Posted in Short Stories

“Witches’ Loaves” by O. Henry

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If you don’t like stories with witches or stories that are scary, you don’t have to worry about O. Henry’s story “Witches’ Loaves”. There are no witches in it.  I’m not sure about the title, but perhaps it refers to another story somewhere – in the same manner that his Christmas story “The Gift of the Magi” doesn’t really have Magi in it.  Perhaps Miss Martha Meachum, bakery owner, seemed a witch to the mild-mannered “artist” customer when she included butter with his usual two loaves a day of stale bread.

Selected Stories

I loved the good intentions, or just plain flirting, gone awry in Miss Martha’s actions.  One gets the idea that flirting is a frequent activity for her.  One also gets the idea that flirting hasn’t really worked out so well for her, hence its continuance.  My favorite line in the story revolved around her thought of “helping” the artist:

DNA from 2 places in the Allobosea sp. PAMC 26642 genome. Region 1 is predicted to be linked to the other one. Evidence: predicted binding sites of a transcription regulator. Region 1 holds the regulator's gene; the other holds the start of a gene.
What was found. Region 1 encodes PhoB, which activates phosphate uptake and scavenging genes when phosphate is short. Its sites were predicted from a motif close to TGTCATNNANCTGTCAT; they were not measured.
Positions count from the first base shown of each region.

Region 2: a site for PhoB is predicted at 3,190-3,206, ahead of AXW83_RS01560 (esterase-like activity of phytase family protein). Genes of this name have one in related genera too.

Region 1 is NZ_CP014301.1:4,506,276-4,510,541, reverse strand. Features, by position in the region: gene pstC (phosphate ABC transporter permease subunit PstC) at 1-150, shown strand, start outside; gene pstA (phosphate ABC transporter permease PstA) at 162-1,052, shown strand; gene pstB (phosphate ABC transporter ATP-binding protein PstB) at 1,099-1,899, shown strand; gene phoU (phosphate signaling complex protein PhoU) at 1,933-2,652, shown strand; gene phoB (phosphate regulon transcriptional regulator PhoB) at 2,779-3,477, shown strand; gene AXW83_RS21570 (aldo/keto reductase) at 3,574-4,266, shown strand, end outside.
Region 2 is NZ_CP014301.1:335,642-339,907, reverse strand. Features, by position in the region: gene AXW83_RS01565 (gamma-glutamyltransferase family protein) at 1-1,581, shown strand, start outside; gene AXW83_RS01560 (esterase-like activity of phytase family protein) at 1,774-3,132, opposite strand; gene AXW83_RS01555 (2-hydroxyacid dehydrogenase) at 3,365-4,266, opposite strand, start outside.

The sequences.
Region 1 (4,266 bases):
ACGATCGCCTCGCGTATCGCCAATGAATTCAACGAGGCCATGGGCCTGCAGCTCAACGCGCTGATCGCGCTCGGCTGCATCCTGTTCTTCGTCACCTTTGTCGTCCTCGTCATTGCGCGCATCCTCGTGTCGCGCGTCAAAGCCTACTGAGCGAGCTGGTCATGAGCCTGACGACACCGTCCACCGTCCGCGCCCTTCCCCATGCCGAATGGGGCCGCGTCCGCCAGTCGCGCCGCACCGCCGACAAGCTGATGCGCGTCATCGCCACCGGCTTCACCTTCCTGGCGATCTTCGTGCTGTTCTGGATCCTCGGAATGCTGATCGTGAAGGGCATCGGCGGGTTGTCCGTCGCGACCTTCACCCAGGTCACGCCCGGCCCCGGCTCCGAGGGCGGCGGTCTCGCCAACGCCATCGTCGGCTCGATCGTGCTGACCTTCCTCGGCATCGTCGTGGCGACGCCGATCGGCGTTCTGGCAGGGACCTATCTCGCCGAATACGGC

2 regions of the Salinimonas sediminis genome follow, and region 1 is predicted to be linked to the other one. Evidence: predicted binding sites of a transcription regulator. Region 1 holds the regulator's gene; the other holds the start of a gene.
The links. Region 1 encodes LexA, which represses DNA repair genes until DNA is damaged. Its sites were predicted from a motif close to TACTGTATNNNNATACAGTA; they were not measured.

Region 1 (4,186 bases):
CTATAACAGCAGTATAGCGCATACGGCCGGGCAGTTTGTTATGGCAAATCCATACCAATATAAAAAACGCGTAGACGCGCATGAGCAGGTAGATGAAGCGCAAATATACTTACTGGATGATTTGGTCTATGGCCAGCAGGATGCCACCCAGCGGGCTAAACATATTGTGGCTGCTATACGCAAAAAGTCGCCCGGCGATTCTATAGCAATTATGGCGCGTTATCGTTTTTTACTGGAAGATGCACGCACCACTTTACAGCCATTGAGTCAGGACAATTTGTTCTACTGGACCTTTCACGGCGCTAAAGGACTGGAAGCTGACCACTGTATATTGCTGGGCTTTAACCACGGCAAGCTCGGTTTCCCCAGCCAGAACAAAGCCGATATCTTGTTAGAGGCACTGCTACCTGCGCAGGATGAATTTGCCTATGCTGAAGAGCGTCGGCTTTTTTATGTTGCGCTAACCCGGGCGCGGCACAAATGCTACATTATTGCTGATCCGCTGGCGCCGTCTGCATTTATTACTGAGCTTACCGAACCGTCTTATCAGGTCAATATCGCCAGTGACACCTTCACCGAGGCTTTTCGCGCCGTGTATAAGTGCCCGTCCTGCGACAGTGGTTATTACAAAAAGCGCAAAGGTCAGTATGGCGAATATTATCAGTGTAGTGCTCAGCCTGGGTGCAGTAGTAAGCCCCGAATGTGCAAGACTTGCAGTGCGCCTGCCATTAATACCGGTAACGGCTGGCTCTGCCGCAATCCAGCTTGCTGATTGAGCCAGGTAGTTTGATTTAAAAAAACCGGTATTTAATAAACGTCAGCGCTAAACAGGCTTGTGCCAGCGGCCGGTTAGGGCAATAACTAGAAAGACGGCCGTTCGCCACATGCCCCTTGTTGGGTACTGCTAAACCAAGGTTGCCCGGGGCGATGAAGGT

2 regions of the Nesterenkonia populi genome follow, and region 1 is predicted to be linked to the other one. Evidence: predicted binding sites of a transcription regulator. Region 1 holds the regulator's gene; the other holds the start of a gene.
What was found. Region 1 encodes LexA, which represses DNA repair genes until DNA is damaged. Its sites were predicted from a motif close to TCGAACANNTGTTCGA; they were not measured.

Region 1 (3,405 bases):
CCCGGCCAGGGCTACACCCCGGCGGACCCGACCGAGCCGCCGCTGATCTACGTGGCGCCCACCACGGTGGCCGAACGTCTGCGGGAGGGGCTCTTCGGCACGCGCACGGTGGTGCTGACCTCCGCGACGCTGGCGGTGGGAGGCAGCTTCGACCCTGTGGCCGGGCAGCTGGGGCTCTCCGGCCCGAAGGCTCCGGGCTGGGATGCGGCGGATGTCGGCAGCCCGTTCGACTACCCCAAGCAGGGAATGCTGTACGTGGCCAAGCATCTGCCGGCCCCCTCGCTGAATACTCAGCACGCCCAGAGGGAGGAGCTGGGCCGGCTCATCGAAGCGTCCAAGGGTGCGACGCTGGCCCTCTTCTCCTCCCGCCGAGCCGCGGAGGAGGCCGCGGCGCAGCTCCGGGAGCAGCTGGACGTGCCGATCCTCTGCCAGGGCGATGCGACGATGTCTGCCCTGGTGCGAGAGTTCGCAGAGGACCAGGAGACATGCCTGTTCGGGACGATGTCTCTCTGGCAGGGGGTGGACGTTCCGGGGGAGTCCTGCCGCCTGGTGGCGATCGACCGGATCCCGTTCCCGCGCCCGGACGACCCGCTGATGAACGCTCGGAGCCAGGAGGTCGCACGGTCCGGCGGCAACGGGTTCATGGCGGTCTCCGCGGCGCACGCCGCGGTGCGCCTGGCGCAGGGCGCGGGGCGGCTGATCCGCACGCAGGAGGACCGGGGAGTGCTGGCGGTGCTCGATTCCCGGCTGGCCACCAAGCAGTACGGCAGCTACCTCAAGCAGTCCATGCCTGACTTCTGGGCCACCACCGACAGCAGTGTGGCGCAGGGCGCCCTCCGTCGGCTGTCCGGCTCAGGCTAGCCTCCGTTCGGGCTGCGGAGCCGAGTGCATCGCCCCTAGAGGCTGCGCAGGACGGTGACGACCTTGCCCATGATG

Butter was no emblem of unmaidenly forwardness.

This is only the second story I’ve read by O. Henry.  It is amazing how well-crafted and how funny the short narrative is.  The ending with a twist wasn’t earth-shattering but absolutely brilliant, anyway – proof positive of O. Henry’s status as one of the short story greats.

2 thoughts on ““Witches’ Loaves” by O. Henry

  1. Hi Dale,
    I don’t remember if this one is in my collection of O. Henry stories or not. I like how you can count on his short stories to be compact, and not too long for those with short attention spans like me. I guess you could say he “makes sure he’s done writing before you’re done reading” to paraphrase an old adage about public speaking…

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